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"Louis, I think this is the beginning of me being your critical friend..."

31 Jul 2019 - 14:53 by Mike Wild

I started writing something shortly after the new Prime Minister has made his first speech on the steps of Downing Street. Another premiership set to be dominated by Brexit. It has paralysed national policy and politics for the last 3 years and it looks like this is set to continue for the foreseeable future...but the phrase which is ringing in my ears from the speech is “the doubters, the doomsters, the gloomsters”. I suspect many politicians would put charities and campaigners in those categories.

I don’t think doubt is a bad thing. A bit of healthy scepticism is important - as is the willingness to ask questions and to answer them. Large institutions (in all sectors) are often in danger of falling into “groupthink” where ideas gain popularity and become fashionable because the story lands well within the organisation’s culture or values. Being the one who asks questions and expresses doubt can make you unpopular, seeming obstructive or unhelpful. But just as failure is a great teacher, questioning and positive scepticism are important ways to learn individually and collectively. I think it’s part of our sector’s role to do this: as I've said before I think it's our duty. This is a function we play in democracy and our public debate (and, I might add, a human element which balances out the sometimes misleading simplicity of numbers of votes or arcane parliamentary procedures). The system breaks if we start to ignore this.

That said, there are ways of having those difficult conversations: it’s generally not a practical solution to try to embarrass or harangue people into agreeing with you. They may back down but have you really helped them change the way they look at the world? Simply dismissing those who don’t agree with you is a mistake: it will just limit the potential of what you will be able to achieve. Charity leaders having conversations with decision makers are trying to influence and it’s often a long game of cultivating a relationship.

Generally, I do understand the tactic of many charity sector leaders saying to various new Government appointments, “welcome to your new role, we look forward to working with you”. It’s the first approach, a simple courtesy. But we must also be mindful of the messages we’re sending to a wider audience when we do so. We need to increase understanding that cultivating these relationships is important work. Sadly, it is too easily dismissed as 'cosying up' to potential funders - and we only have ourselves to blame for that idea taking root.

I think part of the answer to this is leaders in the charity world having our own debate about what messages we want others to take forward on our behalf. For example, one thing* I would want to say to the Prime Minister is that he needs to address the concerns that many people from black and minority ethnic backgrounds have about some of the things he has reportedly said in the past. It may seem low on his list of priorities or look like giving into hostile media, but it really shouldn’t be. There’s a fundamental point here, an issue of basic values. He now has an opportunity to say that he understands why people might be concerned and then to be seen to act on it. On the back of the Windrush scandal, the “hostile environment” and the toxic depiction of immigration in the Referendum campaign, people are feeling unwelcome and unsafe. I know it would be a brave and bold move for a politician, though it shouldn’t be. I would ask him to just do it: just speak simply and directly on this matter, without any attempt to deflect or challenge the motives behind the question. It would be a positive step at a time of huge national division and uncertainty.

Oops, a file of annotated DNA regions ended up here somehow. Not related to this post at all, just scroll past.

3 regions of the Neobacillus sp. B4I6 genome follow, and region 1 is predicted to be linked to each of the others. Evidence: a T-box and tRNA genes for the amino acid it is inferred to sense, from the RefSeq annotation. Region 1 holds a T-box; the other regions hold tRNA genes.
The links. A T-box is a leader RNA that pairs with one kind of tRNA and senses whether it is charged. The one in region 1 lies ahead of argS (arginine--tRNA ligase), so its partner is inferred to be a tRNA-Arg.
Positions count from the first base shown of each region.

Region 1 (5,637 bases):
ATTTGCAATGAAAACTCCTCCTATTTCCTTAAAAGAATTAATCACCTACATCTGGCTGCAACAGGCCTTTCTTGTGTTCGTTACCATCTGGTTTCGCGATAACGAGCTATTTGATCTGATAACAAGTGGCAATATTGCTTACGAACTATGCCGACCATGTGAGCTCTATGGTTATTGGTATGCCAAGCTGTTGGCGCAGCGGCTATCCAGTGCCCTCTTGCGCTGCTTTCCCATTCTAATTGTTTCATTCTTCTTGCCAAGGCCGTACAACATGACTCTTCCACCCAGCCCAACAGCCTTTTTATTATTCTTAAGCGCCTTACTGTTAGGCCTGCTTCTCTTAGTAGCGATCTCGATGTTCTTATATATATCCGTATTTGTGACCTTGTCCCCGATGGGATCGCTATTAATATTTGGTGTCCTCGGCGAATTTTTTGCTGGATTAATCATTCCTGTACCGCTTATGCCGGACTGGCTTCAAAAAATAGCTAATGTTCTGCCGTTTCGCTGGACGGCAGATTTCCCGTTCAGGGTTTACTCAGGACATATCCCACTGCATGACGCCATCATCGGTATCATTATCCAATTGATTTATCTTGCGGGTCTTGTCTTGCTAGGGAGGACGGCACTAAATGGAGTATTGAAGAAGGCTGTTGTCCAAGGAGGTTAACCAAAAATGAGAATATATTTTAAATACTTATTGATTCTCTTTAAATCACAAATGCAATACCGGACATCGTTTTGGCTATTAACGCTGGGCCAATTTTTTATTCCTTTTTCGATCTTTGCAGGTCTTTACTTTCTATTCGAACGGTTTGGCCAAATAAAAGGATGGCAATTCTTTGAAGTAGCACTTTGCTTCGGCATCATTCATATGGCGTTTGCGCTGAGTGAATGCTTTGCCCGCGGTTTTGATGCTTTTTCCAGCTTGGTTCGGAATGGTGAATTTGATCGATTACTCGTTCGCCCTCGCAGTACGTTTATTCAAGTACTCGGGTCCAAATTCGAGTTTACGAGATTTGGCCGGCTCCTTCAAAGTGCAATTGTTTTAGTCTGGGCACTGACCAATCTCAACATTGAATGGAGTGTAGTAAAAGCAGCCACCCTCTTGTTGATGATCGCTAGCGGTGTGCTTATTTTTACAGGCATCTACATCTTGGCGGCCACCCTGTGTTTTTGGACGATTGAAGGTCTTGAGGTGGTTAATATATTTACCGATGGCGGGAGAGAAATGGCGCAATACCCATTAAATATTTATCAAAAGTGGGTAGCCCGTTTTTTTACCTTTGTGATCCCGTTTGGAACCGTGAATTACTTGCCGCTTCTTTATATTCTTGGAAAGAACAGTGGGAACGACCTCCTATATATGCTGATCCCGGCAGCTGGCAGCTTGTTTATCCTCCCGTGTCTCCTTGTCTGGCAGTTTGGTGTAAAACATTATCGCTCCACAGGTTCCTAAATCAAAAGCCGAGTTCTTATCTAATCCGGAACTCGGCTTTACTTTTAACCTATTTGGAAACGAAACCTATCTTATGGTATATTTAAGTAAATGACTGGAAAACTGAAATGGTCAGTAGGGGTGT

Every government has a standing offer from charities to find ways to do things better. And, yes, it is difficult and complex and we always want to go faster and further than perhaps political or economic realities (seem to) allow. This is why it often falls to us to say the things which people with power may not want to hear, to challenge those charged with responsibility and to push for progress.

Heroic, charismatic leadership has its place, but there is also a need for humility, fallibility and doubt in leadership. If the ambition is to bring us together as a country, as communities, we need leaders to show the way on this – including those in the charity sector who will be cultivating conversations and building relationships with members of the new government.

 

 

* for there are many

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